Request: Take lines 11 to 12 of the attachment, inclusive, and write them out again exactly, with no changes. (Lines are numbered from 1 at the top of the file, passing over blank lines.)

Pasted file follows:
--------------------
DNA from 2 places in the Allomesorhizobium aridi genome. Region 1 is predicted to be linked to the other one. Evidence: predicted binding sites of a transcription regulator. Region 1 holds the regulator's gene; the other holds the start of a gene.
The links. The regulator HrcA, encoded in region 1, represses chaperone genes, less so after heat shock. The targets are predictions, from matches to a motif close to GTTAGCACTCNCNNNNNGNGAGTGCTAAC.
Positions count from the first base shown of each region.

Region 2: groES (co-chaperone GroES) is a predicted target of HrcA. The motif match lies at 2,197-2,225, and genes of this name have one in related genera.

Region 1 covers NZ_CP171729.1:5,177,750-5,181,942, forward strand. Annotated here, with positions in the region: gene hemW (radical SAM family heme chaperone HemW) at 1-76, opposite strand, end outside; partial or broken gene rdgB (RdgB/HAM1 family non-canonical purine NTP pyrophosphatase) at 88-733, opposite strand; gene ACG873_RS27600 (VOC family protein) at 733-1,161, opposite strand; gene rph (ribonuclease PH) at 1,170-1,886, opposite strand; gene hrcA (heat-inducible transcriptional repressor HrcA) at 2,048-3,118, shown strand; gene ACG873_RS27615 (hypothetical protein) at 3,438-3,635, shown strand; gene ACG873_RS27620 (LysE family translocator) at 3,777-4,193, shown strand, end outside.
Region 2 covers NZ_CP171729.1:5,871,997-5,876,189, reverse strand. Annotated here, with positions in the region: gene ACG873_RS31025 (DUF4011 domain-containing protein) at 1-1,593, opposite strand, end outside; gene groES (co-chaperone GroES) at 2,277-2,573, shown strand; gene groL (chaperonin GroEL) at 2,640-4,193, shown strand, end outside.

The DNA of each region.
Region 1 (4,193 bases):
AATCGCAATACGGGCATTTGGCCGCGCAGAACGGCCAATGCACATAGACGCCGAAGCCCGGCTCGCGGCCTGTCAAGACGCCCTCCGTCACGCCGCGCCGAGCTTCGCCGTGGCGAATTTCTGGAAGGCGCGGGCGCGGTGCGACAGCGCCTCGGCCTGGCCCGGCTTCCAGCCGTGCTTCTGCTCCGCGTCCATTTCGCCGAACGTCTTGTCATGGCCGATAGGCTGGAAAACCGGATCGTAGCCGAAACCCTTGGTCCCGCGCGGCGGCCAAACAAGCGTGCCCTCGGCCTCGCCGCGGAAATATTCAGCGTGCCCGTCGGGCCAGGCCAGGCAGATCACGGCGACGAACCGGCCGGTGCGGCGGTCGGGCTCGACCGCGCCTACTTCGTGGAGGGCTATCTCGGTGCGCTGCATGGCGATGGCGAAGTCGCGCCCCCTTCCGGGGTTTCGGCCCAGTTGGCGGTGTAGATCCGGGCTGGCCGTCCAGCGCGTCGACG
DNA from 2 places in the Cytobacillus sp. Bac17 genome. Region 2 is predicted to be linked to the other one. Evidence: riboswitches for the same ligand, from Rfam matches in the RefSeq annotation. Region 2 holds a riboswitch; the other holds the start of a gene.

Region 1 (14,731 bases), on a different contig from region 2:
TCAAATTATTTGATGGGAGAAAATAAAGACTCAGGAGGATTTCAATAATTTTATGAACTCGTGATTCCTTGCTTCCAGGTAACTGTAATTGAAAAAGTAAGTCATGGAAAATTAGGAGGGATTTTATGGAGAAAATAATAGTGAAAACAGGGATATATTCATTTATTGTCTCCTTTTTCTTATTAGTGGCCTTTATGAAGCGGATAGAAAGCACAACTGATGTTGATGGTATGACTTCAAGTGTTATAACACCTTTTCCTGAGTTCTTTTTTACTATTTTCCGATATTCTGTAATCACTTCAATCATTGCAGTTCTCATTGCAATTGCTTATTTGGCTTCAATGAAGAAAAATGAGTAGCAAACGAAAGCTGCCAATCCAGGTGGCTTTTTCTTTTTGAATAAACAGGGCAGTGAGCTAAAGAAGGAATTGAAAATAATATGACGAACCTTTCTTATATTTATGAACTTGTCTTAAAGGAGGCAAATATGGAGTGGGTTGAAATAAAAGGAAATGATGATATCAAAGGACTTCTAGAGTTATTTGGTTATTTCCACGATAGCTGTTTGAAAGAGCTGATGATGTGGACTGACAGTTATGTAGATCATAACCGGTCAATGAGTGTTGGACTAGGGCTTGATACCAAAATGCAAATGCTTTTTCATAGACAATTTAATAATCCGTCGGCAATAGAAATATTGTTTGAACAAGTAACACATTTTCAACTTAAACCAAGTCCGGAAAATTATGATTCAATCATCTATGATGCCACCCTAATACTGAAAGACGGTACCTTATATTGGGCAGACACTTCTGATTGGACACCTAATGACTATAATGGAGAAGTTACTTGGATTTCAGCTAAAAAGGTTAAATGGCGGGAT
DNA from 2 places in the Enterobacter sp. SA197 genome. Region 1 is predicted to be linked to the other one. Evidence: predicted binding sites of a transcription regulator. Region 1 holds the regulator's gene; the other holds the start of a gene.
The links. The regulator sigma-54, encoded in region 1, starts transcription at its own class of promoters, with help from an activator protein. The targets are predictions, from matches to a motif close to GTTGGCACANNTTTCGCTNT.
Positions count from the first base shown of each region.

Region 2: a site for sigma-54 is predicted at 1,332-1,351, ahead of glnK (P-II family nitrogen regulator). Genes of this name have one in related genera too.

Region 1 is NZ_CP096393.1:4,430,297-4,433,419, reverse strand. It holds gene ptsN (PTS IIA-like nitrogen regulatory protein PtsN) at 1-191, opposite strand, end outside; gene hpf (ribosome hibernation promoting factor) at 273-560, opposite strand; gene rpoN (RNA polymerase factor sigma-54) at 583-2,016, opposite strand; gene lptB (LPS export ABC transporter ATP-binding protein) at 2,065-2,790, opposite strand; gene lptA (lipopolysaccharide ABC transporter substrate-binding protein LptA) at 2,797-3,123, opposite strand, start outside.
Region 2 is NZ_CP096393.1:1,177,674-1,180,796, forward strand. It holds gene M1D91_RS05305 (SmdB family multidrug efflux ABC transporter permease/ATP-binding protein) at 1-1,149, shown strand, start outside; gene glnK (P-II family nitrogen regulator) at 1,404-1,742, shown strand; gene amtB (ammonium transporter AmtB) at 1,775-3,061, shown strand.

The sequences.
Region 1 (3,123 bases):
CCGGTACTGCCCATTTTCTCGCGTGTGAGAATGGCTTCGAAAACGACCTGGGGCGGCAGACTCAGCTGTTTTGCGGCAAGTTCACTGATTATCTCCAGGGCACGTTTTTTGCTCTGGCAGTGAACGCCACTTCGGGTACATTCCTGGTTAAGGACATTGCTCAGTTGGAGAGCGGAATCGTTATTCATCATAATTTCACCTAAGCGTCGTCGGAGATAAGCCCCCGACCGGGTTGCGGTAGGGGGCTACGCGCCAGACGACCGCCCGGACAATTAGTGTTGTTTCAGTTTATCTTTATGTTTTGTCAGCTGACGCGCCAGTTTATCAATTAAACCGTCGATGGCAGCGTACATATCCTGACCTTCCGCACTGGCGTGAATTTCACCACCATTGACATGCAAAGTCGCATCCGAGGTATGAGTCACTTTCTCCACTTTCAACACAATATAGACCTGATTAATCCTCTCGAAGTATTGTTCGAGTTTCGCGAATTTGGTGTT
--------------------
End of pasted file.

Region 1 (14,731 bases), on a different contig from region 2:
TCAAATTATTTGATGGGAGAAAATAAAGACTCAGGAGGATTTCAATAATTTTATGAACTCGTGATTCCTTGCTTCCAGGTAACTGTAATTGAAAAAGTAAGTCATGGAAAATTAGGAGGGATTTTATGGAGAAAATAATAGTGAAAACAGGGATATATTCATTTATTGTCTCCTTTTTCTTATTAGTGGCCTTTATGAAGCGGATAGAAAGCACAACTGATGTTGATGGTATGACTTCAAGTGTTATAACACCTTTTCCTGAGTTCTTTTTTACTATTTTCCGATATTCTGTAATCACTTCAATCATTGCAGTTCTCATTGCAATTGCTTATTTGGCTTCAATGAAGAAAAATGAGTAGCAAACGAAAGCTGCCAATCCAGGTGGCTTTTTCTTTTTGAATAAACAGGGCAGTGAGCTAAAGAAGGAATTGAAAATAATATGACGAACCTTTCTTATATTTATGAACTTGTCTTAAAGGAGGCAAATATGGAGTGGGTTGAAATAAAAGGAAATGATGATATCAAAGGACTTCTAGAGTTATTTGGTTATTTCCACGATAGCTGTTTGAAAGAGCTGATGATGTGGACTGACAGTTATGTAGATCATAACCGGTCAATGAGTGTTGGACTAGGGCTTGATACCAAAATGCAAATGCTTTTTCATAGACAATTTAATAATCCGTCGGCAATAGAAATATTGTTTGAACAAGTAACACATTTTCAACTTAAACCAAGTCCGGAAAATTATGATTCAATCATCTATGATGCCACCCTAATACTGAAAGACGGTACCTTATATTGGGCAGACACTTCTGATTGGACACCTAATGACTATAATGGAGAAGTTACTTGGATTTCAGCTAAAAAGGTTAAATGGCGGGAT